National

SHRC dismisses Bhaderwah case

Srinagar: Dismissing the criminal complaint against former DGP, Kuldeep Khoda in the Bhaderwah triple murder case 1996, State Human Rights Commission has said “it can’t traverse beyond findings returned by High Court more so when matter in issue is essentially and substantially same.”

Rejecting the contention of complainants, the Commission’s division bench comprising Javed Kawoos and Rafiq Fida September 12 said, “It’ll be a sheer exercise to take matter on board that stands otherwise already disposed off by High Court, trial court of principal sessions judge Bhaderwah, National Human Rights Commission and this Commission.”

The Commission states that its chief prosecuting officer, Reyaz Ahmad submitted “once a matter is set at rest by trial court or High Court judgments, complainant can’t be allowed to agitate and re-agitate same over and again till infinity jeopardizing honour and status of most decorated and respected police chief.”

In a petition filed before Commission April 23 by Yasir Irfat of Maini Beeru-Bhaderwah whose father, Fazal Hussain Dar was one of victims, plea had been made to order fresh investigation into the incident.

Three civilians from Bhaderwah were murdered June 3, 1996 with families of victims accusing Khoda, the then DIG of Udhampur-Doda Range for crime. High Court had dismissed a petition May 29 exonerating Khoda of charges levelled against him. He had been implicated in a case by the crime branch progress report that came to light August 13 last year.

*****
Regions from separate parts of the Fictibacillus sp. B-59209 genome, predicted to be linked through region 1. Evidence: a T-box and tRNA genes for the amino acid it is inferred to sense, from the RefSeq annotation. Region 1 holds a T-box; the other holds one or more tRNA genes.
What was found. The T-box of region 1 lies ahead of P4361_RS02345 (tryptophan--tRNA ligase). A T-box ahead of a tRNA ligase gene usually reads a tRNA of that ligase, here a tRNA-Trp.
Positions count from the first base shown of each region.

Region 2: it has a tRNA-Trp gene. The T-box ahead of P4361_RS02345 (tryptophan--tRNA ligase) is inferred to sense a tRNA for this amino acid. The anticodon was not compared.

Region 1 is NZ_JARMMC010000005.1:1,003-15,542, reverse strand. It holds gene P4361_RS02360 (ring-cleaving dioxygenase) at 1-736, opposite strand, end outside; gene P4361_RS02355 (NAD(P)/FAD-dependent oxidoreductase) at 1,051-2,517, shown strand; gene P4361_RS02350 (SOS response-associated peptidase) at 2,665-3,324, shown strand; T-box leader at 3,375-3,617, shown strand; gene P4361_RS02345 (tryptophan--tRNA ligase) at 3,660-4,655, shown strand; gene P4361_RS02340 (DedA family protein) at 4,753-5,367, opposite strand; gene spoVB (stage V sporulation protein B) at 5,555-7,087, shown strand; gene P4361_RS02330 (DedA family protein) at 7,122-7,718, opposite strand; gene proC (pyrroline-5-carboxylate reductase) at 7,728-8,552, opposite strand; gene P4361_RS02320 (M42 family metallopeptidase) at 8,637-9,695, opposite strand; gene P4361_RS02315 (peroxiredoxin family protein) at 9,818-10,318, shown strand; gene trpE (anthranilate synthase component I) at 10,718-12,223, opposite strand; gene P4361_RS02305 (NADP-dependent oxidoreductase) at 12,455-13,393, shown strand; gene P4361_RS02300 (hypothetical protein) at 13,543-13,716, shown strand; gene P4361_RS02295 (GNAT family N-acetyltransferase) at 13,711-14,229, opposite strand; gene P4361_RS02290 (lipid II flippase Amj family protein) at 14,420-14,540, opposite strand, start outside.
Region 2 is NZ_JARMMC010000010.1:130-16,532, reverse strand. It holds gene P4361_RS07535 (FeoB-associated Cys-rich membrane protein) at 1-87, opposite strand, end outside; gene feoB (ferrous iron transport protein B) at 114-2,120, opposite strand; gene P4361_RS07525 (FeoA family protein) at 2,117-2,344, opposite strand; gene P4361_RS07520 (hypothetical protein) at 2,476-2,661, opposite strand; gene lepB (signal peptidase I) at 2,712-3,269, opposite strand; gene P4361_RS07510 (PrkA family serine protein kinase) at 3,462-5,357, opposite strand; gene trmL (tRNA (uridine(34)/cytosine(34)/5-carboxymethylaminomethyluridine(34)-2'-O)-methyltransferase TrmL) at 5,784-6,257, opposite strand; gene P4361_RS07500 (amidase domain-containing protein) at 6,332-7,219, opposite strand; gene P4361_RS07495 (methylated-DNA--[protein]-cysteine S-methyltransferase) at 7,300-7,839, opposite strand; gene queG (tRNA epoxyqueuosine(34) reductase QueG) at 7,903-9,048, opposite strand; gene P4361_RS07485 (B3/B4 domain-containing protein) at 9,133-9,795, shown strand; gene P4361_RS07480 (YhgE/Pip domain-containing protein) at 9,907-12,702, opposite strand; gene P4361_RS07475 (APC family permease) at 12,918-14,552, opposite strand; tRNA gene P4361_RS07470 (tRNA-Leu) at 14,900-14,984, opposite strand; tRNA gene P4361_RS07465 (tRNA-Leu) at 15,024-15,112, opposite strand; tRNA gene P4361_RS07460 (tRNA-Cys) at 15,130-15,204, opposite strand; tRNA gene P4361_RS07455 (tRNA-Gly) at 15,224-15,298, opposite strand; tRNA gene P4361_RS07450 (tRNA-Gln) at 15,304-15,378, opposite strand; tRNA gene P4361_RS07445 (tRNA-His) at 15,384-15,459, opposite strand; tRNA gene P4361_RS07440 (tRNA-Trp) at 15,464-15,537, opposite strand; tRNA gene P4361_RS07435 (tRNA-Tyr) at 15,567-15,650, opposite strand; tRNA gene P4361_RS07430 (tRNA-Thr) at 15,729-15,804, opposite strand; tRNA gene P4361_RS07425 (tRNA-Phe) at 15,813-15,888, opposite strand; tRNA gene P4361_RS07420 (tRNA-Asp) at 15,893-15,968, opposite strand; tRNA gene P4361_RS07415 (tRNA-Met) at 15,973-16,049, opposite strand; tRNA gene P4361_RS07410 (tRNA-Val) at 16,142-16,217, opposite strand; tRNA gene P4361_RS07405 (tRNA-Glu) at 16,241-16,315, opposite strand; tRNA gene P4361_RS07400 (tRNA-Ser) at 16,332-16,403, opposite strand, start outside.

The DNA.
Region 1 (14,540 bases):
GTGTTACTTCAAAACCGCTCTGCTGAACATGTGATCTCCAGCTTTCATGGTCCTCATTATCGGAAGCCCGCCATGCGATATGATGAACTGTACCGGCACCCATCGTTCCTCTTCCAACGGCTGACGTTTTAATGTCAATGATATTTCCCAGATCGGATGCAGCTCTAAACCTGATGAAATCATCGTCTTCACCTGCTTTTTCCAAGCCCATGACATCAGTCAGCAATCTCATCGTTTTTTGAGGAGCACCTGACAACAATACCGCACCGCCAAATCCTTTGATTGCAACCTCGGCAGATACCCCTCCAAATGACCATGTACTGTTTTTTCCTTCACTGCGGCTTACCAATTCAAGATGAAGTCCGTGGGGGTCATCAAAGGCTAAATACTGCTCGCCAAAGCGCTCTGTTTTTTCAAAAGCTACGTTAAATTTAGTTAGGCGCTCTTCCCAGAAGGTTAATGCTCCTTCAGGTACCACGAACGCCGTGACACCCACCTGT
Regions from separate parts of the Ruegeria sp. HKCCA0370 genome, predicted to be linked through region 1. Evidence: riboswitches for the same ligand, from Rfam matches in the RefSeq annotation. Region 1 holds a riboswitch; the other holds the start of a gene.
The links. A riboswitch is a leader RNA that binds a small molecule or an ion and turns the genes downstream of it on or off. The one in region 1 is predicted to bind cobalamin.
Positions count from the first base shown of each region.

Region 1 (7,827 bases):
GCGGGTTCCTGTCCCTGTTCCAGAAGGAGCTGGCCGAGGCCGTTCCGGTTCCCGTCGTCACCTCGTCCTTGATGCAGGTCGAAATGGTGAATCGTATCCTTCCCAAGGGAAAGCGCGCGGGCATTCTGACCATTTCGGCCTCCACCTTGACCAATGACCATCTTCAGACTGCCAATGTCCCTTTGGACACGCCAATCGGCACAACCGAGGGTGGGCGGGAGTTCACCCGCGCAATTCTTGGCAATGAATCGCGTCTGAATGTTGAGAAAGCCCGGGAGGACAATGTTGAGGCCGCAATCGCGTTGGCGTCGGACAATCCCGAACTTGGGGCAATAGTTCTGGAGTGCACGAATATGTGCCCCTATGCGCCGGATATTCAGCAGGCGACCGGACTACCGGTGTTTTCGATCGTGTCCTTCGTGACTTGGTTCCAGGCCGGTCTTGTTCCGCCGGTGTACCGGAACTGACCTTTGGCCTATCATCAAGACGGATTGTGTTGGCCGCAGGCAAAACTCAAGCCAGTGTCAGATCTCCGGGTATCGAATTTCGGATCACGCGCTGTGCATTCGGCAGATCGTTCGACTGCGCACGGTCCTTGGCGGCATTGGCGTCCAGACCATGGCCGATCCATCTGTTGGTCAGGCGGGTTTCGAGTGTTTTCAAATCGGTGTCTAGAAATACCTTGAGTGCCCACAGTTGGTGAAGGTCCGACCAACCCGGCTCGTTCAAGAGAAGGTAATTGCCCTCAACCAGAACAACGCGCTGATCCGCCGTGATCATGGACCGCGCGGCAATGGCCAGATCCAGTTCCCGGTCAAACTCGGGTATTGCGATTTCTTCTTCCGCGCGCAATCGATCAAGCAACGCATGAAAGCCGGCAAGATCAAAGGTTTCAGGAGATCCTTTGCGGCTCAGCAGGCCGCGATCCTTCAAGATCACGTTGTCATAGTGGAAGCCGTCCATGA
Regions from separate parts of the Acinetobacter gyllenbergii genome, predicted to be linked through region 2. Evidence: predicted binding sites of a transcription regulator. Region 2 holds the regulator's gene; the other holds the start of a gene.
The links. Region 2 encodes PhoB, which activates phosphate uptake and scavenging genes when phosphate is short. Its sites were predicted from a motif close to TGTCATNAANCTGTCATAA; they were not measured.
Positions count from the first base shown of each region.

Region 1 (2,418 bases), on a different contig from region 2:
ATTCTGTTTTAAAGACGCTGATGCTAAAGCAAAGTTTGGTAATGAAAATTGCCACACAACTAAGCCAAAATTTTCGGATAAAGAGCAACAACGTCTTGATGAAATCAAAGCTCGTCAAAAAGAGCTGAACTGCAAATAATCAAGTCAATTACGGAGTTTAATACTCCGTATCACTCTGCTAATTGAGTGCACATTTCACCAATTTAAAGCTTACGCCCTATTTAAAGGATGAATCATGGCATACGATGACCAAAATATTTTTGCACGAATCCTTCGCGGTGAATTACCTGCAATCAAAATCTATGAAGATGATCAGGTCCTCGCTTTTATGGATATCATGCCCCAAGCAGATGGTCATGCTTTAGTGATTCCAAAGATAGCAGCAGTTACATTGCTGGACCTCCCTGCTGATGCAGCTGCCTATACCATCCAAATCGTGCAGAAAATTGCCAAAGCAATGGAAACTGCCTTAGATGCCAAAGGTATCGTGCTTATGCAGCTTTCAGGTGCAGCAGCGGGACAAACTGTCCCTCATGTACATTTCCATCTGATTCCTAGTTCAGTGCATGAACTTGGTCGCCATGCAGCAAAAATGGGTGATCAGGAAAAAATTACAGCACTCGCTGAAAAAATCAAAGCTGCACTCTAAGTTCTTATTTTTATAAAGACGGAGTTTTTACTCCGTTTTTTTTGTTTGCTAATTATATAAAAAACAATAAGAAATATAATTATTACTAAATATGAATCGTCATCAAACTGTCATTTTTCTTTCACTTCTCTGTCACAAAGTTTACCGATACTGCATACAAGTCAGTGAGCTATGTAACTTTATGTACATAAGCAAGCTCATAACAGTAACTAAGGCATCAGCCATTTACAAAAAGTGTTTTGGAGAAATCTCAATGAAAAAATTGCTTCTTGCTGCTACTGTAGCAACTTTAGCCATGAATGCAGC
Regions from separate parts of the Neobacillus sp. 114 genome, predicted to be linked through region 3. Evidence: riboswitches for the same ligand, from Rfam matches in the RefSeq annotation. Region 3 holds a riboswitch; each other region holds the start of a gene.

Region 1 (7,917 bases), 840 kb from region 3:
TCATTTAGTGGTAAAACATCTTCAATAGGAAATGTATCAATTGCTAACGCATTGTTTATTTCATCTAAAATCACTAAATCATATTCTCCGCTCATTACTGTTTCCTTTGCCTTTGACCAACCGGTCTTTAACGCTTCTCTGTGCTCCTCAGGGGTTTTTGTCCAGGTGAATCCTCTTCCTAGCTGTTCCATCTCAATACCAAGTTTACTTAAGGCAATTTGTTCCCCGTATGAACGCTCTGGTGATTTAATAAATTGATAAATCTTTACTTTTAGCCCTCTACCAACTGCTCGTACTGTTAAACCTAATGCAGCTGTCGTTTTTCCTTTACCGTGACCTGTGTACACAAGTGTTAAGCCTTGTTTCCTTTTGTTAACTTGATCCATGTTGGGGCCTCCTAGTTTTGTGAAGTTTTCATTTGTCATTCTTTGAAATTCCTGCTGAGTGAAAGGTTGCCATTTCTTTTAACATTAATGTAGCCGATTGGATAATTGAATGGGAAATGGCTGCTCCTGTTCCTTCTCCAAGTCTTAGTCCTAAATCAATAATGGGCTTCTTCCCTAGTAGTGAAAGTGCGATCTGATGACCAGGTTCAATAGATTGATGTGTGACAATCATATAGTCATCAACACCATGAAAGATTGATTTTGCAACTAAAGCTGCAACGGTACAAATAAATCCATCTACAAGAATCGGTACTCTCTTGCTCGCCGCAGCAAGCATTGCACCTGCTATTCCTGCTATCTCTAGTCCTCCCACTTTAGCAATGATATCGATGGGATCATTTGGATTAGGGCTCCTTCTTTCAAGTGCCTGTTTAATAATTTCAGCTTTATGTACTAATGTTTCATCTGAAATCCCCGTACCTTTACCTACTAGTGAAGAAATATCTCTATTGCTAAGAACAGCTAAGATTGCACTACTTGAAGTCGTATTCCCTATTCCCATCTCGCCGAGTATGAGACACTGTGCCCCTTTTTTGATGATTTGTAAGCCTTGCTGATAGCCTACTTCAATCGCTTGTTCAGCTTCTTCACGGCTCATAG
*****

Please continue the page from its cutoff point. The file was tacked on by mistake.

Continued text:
Expressing dissatisfaction over the Commission’s pronouncement, Coalition of Civil Society, coordinator Khurram Parvez said, “Judgment has been based on crime branch report prepared by accused himself when he was IGP crime branch.”

He said “no notice was served to complainant or his advocate to appear for hearing. On August 13, advocate for complainant had sought an opportunity to advance further arguments on August 22. While the request was granted, no hearing was held. Instead, Commission chose to dismiss the case.”

Parvez said families of victims had waited 16 years for justice. “By its decision, Commission has affirmed its unwillingness to look closely at facts of case and instead follow decisions of trial court, high court and NHRC.”

He added “crux of complainant’s case before the Commission was that a parallel crime branch investigation ordered into the case was never considered by the trial court, high court and NHRC. Commission was the first forum to have an opportunity to consider crime branch investigations.”

The coordinator added “this denial of justice has only deepened understanding of victim families that for crimes perpetrated on them justice is impossible under existing judicial and governmental mechanisms.”

With dismissal of the petition against Khoda, decks have been cleared for him as his name had been recommended by a panel for the post of Chief Vigilance Commissioner.

This article appeared in The Milli Gazette print issue of 1-15 October 2012 on page no. 10

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